Google’s Missteps Have Defined Stadia’s Journey to Launch

Back in March, Google unveiled their most notable attempt yet to step into the gaming industry in the form of Stadia, a cloud streaming platform that would allow users to play games across a variety of devices without the need for downloads or patches. The initial concept sounds promising, particularly when backed up by such a prominent figure in the world of technology, but outside of a pre-unveiling test of Assassin’s Creed: Odyssey on Google Chrome browsers, there have been few opportunities to mess around with Stadia outside of controlled environments. That all changes this week, as those who pre-ordered the Stadia Founder’s Edition, which comes bundled with a Chromecast Ultra, Stadia controller and copy of Destiny 2: The Collection, can check out the platform at its earliest days with three free months of Stadia Pro, the currently required subscription that provides the best quality streaming along with additional free games and discounts. While a base version of Stadia without the monthly subscription is scheduled for the masses next year, there are still several concerns for Stadia that have yet to be addressed over the past eight months, leading to some warranted caution for both the platform’s early adopters and potential customers.


Missing Features

At the Stadia’s unveiling, Google also showed off a variety of secondary features that would enhance the experience for those who played on the cloud streaming platform. A number of those have recently been confirmed to not be present at launch, however, with a wide timeline of when users can expect to take advantage of these features. Some will be available shortly after launch, including the ability to see other players’ viewpoints in-game via Stream Connect, more advanced Google Assistant support, UI for achievements and Stadia support for previously-purchased Chromecast Ultras. Others are slated for next year, such as Chrome support for 4K HDR streaming, sharing save files via State Share, joining multiplayer games through YouTube streams via Crowd Play and sharing games across accounts via Family Sharing, while even more are without a timeline, including buying games on Chromecast Ultra or Chrome, support for iOS and non-Pixel Android devices, and wireless functionality for the Stadia controller on mobile devices. With so many missing components, it’s a little curious to still see Google so set on sticking to its current launch schedule when it seems like the platform would be much more feature-complete if it were delayed by only a matter of months.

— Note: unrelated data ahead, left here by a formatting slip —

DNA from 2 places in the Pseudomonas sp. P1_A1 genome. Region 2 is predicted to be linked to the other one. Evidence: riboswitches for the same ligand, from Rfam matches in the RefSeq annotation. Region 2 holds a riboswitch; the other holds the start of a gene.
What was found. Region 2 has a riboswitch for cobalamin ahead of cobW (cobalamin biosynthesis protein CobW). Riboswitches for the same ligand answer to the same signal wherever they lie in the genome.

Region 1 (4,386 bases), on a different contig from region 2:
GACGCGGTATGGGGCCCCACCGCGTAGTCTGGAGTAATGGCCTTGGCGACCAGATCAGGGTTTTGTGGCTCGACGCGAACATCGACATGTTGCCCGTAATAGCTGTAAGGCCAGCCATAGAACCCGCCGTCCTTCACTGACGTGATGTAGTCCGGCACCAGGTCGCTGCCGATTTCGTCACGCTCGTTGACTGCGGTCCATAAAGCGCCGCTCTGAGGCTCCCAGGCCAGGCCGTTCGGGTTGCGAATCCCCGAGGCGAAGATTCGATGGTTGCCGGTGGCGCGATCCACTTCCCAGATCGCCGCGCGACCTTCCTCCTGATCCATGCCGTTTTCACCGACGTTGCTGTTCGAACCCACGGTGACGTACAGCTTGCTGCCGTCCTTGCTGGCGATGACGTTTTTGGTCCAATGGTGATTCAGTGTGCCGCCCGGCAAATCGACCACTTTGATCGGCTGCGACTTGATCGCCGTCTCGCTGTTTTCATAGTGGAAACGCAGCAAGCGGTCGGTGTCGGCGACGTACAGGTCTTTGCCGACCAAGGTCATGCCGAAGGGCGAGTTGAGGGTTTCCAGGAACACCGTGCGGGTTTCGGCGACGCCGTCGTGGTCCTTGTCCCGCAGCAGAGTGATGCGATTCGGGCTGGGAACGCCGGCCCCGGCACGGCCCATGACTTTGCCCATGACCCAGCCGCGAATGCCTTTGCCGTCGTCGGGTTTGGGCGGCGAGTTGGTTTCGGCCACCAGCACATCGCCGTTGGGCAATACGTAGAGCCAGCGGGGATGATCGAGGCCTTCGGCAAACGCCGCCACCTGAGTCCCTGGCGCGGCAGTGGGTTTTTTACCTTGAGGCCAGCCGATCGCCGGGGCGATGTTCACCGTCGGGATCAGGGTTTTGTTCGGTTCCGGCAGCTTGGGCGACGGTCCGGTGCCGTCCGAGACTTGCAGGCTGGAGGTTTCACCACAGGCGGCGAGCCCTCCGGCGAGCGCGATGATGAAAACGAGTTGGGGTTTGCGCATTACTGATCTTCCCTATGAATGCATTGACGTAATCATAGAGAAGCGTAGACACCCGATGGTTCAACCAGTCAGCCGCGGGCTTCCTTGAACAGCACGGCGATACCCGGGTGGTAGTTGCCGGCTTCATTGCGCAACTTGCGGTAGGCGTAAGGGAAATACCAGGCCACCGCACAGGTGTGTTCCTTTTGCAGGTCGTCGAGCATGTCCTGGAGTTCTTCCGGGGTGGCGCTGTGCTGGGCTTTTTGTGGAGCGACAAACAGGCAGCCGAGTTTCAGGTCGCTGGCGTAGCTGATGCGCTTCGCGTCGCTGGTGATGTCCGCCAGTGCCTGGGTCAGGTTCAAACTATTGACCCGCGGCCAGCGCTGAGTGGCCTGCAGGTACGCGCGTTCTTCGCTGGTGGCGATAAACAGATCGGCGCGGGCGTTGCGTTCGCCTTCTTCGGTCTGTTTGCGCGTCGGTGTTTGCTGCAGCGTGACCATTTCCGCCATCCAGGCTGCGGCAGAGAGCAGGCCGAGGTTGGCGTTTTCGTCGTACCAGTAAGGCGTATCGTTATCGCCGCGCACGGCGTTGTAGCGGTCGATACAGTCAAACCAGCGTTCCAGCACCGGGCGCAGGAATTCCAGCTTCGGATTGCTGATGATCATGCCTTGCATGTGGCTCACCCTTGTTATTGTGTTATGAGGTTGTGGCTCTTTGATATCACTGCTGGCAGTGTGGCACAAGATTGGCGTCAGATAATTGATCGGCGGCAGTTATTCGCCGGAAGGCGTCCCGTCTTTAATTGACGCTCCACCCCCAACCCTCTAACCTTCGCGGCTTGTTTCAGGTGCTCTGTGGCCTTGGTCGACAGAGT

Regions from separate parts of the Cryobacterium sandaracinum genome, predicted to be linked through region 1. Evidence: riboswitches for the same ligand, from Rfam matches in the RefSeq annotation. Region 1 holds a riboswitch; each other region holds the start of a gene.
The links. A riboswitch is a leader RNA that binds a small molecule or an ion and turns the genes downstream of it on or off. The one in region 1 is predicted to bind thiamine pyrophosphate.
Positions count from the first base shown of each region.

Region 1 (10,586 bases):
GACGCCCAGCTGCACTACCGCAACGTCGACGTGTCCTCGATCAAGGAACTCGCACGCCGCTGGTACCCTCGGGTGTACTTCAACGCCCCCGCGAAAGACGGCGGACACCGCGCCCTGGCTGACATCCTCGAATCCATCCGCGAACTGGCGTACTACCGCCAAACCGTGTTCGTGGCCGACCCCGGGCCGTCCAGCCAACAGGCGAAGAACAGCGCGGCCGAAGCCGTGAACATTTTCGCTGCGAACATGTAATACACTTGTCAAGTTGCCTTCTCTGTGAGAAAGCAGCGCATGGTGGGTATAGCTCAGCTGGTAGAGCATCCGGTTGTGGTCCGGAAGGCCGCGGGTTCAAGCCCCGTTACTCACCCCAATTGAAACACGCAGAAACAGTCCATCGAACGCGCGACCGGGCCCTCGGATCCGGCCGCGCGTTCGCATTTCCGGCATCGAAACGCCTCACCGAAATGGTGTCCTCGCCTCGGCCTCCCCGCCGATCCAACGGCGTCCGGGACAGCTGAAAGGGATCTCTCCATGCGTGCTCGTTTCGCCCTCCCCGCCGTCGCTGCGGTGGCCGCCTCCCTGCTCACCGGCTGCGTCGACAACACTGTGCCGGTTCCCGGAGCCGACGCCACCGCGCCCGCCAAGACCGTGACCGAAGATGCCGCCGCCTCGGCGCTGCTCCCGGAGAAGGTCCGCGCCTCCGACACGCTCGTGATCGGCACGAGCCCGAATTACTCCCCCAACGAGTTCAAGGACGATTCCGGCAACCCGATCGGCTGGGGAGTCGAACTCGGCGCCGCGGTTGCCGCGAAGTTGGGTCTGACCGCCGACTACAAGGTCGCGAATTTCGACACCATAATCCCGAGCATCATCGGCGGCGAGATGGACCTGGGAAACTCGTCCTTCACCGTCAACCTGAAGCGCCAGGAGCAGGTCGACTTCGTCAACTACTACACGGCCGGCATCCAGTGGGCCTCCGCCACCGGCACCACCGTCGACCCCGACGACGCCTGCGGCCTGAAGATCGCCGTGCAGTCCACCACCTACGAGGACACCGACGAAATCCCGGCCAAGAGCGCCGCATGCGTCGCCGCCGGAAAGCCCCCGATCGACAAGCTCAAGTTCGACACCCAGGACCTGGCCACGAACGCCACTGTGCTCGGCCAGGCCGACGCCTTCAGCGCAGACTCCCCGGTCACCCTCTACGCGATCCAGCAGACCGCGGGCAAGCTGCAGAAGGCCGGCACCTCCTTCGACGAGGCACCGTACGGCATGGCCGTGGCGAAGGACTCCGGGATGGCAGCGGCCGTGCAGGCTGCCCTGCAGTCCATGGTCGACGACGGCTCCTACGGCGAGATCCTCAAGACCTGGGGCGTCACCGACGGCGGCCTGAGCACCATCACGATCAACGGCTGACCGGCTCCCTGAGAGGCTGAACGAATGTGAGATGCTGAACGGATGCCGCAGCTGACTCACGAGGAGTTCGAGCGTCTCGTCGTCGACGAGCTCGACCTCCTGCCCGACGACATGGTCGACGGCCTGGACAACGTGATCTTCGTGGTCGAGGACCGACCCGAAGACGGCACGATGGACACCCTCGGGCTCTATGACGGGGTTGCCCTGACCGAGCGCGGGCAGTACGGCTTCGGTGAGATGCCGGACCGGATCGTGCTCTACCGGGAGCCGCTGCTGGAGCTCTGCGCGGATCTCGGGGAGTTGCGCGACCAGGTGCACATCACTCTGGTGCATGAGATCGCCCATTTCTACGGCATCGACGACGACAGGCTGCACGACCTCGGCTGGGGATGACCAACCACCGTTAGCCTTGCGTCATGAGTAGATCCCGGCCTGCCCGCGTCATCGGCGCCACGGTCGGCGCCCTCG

Launch Lineup

As useful as many of these new features would be, Stadia’s launch could still have plenty of potential if it functions well enough and featured a sizable library of playable games at launch. Just over a week before launch, Google officially revealed the set of titles planned for the platform in 2019, with a mere twelve being available on day one and fourteen more planned to be added in the following six weeks. With the day one lineup featuring only one Stadia exclusive title, Gylt, three from the same Tomb Raider franchise and only three titles that were released after June of this year, it’s hard not to come away a little let down when considering how over forty titles, many of which are already available on other devices, have been teased across the two Stadia Connect presentations that were livestreamed primarily to show off the platform’s exciting offering of titles.


Unaddressed Questions

Outside of the launch lineup and secondary features, there are still plenty of questions that remain for the initial release and post-launch plans for Google Stadia. Will the platform provide support for DLC and microtransactions? Will Stadia be able to take advantage of the increasingly common cross-play implementation? Can Stadia provide a consistent flow of both first and third-party titles available to purchase in 2020 and beyond? And most importantly, can Stadia function well enough in uncontrolled environments, particularly for games that require quick reflexes and in a landscape of American users that hosts a wide variety of fluctuating internet speeds and data caps? With so many lingering issues to address, the weeks and months that follow will be key to determining Stadia’s potential to bring cloud gaming to the masses in a reliable and user-friendly manner.